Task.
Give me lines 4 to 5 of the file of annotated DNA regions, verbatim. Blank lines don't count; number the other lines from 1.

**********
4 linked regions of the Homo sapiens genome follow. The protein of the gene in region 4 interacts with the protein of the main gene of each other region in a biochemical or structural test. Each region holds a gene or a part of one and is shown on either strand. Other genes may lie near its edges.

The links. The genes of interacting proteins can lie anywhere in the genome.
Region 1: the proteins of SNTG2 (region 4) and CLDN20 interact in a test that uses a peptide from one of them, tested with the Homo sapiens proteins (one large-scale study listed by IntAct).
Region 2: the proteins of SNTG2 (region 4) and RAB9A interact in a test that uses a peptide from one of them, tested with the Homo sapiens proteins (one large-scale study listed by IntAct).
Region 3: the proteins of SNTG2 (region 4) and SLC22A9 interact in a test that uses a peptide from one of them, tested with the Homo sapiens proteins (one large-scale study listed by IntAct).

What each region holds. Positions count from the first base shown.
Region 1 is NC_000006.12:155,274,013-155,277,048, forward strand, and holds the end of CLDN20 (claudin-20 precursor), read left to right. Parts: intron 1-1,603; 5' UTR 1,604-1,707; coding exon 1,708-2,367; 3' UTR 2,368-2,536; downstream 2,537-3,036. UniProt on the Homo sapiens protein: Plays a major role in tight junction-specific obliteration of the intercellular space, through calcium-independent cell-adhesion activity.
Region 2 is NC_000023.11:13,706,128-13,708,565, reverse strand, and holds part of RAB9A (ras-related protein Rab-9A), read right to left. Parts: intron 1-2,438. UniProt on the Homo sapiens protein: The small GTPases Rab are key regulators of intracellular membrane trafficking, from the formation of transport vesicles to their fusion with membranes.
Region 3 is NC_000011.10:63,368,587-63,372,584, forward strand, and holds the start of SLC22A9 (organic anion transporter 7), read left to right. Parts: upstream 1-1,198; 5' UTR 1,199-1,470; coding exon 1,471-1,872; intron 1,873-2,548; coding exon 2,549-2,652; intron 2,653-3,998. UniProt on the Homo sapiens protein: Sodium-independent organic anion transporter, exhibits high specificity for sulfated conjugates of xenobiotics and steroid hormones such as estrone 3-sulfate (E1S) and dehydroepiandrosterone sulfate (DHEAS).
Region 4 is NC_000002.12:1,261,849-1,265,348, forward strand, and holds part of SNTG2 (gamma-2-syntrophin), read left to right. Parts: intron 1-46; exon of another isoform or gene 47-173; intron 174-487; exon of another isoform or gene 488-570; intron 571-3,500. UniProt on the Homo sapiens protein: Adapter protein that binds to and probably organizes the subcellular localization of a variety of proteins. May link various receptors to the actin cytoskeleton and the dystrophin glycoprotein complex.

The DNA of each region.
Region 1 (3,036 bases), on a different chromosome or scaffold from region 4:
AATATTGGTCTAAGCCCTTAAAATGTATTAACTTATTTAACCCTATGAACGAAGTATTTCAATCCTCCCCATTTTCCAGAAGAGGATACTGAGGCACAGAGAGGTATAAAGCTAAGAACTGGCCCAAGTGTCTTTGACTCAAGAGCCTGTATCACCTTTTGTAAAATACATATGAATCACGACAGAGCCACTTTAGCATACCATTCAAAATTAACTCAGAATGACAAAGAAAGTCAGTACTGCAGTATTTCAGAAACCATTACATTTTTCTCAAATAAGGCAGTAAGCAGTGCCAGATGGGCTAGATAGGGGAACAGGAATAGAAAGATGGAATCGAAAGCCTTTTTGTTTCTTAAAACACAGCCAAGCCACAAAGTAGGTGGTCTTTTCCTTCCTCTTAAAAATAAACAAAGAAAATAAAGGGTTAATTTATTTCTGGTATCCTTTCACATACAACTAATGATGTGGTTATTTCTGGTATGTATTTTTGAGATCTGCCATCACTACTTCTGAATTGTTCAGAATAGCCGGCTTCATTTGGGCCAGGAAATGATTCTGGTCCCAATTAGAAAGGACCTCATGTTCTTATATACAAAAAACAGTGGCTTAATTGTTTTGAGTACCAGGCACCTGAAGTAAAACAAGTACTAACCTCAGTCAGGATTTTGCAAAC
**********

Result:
Region 2: the proteins of SNTG2 (region 4) and RAB9A interact in a test that uses a peptide from one of them, tested with the Homo sapiens proteins (one large-scale study listed by IntAct).
Region 3: the proteins of SNTG2 (region 4) and SLC22A9 interact in a test that uses a peptide from one of them, tested with the Homo sapiens proteins (one large-scale study listed by IntAct).